Figure 3.

Treatment-free survival according to randomization. Sixty-four (37.6%) of 170 patients treated with fludarabine and 41 (23.4%) of 175 patients treated with FC received second-line treatment or died. Median treatment-free survival time was 25 months compared with 37 months (P < .001).

Figure 3.

Treatment-free survival according to randomization. Sixty-four (37.6%) of 170 patients treated with fludarabine and 41 (23.4%) of 175 patients treated with FC received second-line treatment or died. Median treatment-free survival time was 25 months compared with 37 months (P < .001).

Response to second-line treatment

Thirty-two FC-treated and 59 fludarabine-treated patients received relapse treatment. Response data were available in 23 and 54 patients, respectively. The overall response rate to second-line treatment was 69.6% in the primarily FC-treated group and 73.6% in the fludarabine-treated group (P = .72).

Six of 9 patients without response to FC received relapse treatment immediately afterward. Four of them did not respond to relapse treatment, and data on response to second-line treatment were not available in the 2 remaining patients.

Toxicity

Data on toxicities were available from 173 patients in each treatment arm. Treatment-related mortality was recorded in 5 (1.4%) patients. Two patients died of treatment-related adverse effects in the FC arm (one of severe autoimmune hemolytic anemia and thrombocytopenia, one of tumor lysis syndrome), 3 in the fludarabine arm (one of pneumonia with sepsis, one of cerebral bleeding caused by thrombocytopenia, and one of autoimmune hemolytic anemia). Myelotoxicity was the major adverse effect in both arms. Both mild (CTC grades 1 and 2) and severe (CTC grades 3 and 4) myelotoxicity and, in particular, leukocytopenia were significantly more frequent in the FC arm (Table 3). When evaluating treatment-related anemia and thrombocytopenia according to the NCI criteria, severe thrombocytopenia (grades 3 and 4, indicating greater than 50% decrease of platelet counts) was also significantly more frequent in the FC arm (Table 3). The rate of severe infections and the incidence of opportunistic infections were similar in both treatment arms. In each treatment arm, one case of fungal pneumonia occurred; in the FC arm, one case of gastrointestinal tuberculosis was observed. Furthermore, gastrointestinal side effects such as nausea, vomiting, mucositis, and gastritis were more common in the FC arm.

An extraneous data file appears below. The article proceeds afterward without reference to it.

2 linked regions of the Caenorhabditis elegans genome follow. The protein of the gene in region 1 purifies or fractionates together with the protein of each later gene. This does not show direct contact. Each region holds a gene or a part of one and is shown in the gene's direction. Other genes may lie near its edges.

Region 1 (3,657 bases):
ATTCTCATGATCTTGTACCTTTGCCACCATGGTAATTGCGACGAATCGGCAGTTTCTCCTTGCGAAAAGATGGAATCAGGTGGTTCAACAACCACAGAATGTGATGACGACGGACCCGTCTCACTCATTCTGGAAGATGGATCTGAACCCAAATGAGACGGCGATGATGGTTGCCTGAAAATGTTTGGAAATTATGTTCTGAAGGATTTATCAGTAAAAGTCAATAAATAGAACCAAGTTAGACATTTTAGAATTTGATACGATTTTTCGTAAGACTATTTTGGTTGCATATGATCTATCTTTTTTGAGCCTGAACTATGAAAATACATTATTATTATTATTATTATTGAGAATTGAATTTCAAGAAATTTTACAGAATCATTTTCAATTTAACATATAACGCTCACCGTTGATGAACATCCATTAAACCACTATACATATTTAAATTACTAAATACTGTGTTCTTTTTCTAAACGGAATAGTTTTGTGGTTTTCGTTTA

Table 3.

Patients with at least one grade 3 or 4 adverse effect classified by CTC criteria and NCI criteria according to randomization group



 

Fludarabine
 

FC
 

P
 
No. patients   173   173   
CTC grades 3 and 4, %    
   All grades 3 and 4 toxicities   54.0   72.6   .001  
   Myelotoxicity   39.3   64.2   .001  
   Leukocytopenia   26.0   55.5   < .001  
   Anemia   11.6   8.1   .28  
   AIHA   3.8   2.2   .37  
   Thrombocytopenia   12.7   15.6   .44  
   Infection   8.7   8.7   >.999  
   Gastrointestinal adverse effects   1.7   5.8   .05  
NCI grades 3 and 4, %    
   Anemia   5.2   2.4   .17  
   Thrombocytopenia
 
23.3
 
34.9
 
.02
 


 

Fludarabine
 

FC
 

P
 
No. patients   173   173   
CTC grades 3 and 4, %    
   All grades 3 and 4 toxicities   54.0   72.6   .001  
   Myelotoxicity   39.3   64.2   .001  
   Leukocytopenia   26.0   55.5   < .001  
   Anemia   11.6   8.1   .28  
   AIHA   3.8   2.2   .37  
   Thrombocytopenia   12.7   15.6   .44  
   Infection   8.7   8.7   >.999  
   Gastrointestinal adverse effects   1.7   5.8   .05  
NCI grades 3 and 4, %    
   Anemia   5.2   2.4   .17  
   Thrombocytopenia
 
23.3
 
34.9
 
.02
 

Autoimmune hemolytic anemia (AIHA) tended to develop more frequently in the fludarabine arm, but the difference was not statistically significant (7.7% vs 2.8%; P = .06). There was no significant difference in AIHA of CTC grades 3 and 4. At study entry, the Coombs test was positive in 7% compared with 6.8% of patients in the fludarabine and the FC arm, respectively. Thirty-one percent of patients received immunosuppressive agents to treat their AIHA, and 37% required no specific treatment. There was no correlation between initially positive Coombs test findings and subsequent occurrence of AIHA; during treatment with fludarabine or FC, AIHA developed in 2 (11%) of 19 patients who were initially Coombs positive and in 13 (5%) of 262 who were initially Coombs negative.